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EU Referendum: 16 and 17 year-olds are being denied a say on their future
New NUS research shows that three quarters would vote in the EU referendum if given the chance.
As an original member of the Votes at 16 coalition, NUS has consistently campaigned for the right to vote to be extended.
And poll research now shows that 76 per cent of 16 and 17-year-olds would vote in the EU referendum if they had the chance, exploding the myth that young people are apathetic about the result.
NUS National President Megan Dunn has said it is a “scandal” that 16 and 17 year-olds are being missed out.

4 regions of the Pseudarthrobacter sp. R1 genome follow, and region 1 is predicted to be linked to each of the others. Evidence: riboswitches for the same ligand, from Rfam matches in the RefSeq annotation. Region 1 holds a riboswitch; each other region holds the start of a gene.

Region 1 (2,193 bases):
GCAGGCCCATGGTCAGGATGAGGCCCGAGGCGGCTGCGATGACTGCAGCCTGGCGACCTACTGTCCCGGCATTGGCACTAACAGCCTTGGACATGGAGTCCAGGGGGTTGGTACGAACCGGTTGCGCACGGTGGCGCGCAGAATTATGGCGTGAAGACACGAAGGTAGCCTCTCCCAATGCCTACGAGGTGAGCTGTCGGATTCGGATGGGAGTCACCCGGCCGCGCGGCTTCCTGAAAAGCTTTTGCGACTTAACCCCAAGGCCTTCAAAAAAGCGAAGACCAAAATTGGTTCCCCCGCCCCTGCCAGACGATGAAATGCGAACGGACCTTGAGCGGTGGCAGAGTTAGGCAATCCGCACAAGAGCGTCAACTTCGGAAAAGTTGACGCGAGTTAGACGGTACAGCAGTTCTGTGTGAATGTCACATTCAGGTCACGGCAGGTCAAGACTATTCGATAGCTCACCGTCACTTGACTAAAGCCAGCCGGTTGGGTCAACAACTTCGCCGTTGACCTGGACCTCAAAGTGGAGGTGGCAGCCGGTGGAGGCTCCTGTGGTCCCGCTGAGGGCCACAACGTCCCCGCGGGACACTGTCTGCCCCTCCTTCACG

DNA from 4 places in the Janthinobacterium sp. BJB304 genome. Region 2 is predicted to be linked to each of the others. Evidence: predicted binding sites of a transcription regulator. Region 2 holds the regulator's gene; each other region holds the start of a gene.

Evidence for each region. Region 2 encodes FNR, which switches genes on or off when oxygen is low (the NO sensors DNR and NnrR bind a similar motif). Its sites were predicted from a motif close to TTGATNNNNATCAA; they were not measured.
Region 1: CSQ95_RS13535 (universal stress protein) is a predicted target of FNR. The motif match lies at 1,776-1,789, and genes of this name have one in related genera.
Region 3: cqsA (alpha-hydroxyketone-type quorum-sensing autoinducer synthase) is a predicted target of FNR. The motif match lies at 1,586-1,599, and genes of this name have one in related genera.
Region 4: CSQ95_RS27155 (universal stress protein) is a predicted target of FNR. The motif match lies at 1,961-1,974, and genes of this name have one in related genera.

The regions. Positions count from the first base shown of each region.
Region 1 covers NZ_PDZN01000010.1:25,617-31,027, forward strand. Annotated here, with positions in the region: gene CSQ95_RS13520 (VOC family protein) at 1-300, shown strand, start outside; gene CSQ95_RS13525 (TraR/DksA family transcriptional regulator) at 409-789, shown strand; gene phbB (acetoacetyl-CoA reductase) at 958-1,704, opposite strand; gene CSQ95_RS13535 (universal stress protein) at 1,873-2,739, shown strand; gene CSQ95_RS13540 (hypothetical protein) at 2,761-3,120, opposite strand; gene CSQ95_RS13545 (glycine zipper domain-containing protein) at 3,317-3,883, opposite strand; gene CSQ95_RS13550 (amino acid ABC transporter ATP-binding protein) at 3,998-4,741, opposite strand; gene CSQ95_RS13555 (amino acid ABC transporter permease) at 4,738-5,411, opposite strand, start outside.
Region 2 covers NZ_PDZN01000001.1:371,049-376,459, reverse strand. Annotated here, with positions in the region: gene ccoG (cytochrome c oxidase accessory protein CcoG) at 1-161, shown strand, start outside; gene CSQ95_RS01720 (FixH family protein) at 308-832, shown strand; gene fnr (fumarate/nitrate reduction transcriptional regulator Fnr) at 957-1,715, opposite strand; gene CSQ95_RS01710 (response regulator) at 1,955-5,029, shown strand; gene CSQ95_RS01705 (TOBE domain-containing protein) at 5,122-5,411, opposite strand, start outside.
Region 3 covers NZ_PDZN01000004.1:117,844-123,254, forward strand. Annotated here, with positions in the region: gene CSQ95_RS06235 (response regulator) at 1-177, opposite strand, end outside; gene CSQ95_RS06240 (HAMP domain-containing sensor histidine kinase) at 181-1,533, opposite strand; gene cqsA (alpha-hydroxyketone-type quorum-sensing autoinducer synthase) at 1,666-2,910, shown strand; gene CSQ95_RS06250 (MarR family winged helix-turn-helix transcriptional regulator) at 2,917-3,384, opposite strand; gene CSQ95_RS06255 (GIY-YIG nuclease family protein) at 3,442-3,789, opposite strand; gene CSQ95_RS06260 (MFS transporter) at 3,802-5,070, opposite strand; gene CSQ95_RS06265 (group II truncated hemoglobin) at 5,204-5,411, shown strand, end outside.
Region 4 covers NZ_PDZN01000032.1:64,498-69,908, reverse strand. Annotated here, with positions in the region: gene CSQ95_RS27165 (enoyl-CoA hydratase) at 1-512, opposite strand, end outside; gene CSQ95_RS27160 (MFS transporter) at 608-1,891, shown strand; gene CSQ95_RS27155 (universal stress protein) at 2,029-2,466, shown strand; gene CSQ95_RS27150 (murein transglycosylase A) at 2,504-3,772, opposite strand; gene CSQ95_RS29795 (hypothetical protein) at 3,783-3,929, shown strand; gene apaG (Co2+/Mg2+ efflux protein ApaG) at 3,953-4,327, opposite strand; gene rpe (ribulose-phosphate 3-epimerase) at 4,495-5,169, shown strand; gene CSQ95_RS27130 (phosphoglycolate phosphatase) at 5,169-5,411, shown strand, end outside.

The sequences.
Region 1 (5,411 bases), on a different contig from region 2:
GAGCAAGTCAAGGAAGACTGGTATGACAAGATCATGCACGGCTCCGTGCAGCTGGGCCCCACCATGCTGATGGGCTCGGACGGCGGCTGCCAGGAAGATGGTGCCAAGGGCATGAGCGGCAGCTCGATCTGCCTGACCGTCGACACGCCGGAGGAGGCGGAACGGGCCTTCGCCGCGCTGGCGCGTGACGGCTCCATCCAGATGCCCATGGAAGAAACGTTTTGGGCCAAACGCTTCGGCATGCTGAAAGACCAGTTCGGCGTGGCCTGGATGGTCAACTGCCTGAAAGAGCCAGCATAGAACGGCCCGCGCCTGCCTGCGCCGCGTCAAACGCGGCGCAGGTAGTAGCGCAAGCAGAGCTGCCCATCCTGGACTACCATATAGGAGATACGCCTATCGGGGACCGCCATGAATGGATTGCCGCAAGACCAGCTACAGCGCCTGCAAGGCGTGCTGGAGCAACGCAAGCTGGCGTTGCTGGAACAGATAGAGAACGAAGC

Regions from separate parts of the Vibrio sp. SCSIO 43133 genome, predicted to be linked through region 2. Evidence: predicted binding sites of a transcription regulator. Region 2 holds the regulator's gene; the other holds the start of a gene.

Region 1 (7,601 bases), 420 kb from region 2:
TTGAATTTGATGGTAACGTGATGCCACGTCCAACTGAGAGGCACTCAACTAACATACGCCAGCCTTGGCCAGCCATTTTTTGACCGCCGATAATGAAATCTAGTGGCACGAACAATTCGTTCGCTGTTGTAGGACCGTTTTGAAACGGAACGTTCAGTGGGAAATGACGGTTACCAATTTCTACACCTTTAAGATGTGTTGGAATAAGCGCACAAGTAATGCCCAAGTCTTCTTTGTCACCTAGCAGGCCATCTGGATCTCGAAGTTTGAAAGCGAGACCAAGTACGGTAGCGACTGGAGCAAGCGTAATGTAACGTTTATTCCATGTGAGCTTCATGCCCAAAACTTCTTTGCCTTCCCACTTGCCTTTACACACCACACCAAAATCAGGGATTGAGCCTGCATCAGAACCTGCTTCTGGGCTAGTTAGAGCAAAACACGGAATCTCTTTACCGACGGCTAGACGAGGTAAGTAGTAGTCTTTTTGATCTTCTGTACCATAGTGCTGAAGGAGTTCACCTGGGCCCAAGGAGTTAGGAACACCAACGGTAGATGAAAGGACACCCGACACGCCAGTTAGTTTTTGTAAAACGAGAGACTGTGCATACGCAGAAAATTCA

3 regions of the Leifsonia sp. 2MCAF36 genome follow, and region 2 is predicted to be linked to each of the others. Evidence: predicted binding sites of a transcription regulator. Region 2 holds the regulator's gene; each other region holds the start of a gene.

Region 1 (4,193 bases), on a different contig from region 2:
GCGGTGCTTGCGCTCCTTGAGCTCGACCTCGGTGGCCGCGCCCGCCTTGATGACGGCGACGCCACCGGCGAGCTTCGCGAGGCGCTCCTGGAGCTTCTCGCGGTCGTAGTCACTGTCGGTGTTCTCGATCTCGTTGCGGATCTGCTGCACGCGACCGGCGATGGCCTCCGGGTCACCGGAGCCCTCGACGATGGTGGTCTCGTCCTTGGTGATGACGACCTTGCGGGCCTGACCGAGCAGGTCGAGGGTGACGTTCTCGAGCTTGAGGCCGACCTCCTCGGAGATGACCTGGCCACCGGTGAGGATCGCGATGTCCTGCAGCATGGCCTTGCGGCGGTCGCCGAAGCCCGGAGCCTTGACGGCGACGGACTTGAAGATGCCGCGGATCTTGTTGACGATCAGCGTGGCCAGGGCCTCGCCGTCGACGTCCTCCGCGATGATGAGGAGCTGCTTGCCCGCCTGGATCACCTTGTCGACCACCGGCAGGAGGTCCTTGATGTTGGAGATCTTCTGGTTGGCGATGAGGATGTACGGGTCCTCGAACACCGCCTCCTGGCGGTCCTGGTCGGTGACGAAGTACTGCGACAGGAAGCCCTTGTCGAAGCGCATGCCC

“Whether it’s providing opportunities to work and study freely across EU countries or targeting funding to some of the most deprived areas of the UK, it’s clear the EU matters to young people,” she said.
Young people will be most affected by the outcome of the referendum, yet 1.5 million 16 and 17 year-olds are not allowed to cast a vote.
Evidence from the 2014 Scottish referendum shows that young people can turn out in large numbers when given the chance.
“Giving 16 and 17 year-olds the right to vote in the Scottish independence referendum allowed them to make their voices heard,” said NUS Scotland President Vonnie Sandlan. “If UK politicians want young people to engage with politics, they must give them the ability to do so.”
If you turn 18 on or before Thursday 23 June you can vote in the EU referendum, but you must be registered by Tuesday 7 June. It only takes five minutes - register online here.
If applicable, students should take particular care over whether they are registered at their term-time or home address.
You can sign up to our Votes at 16 campaign here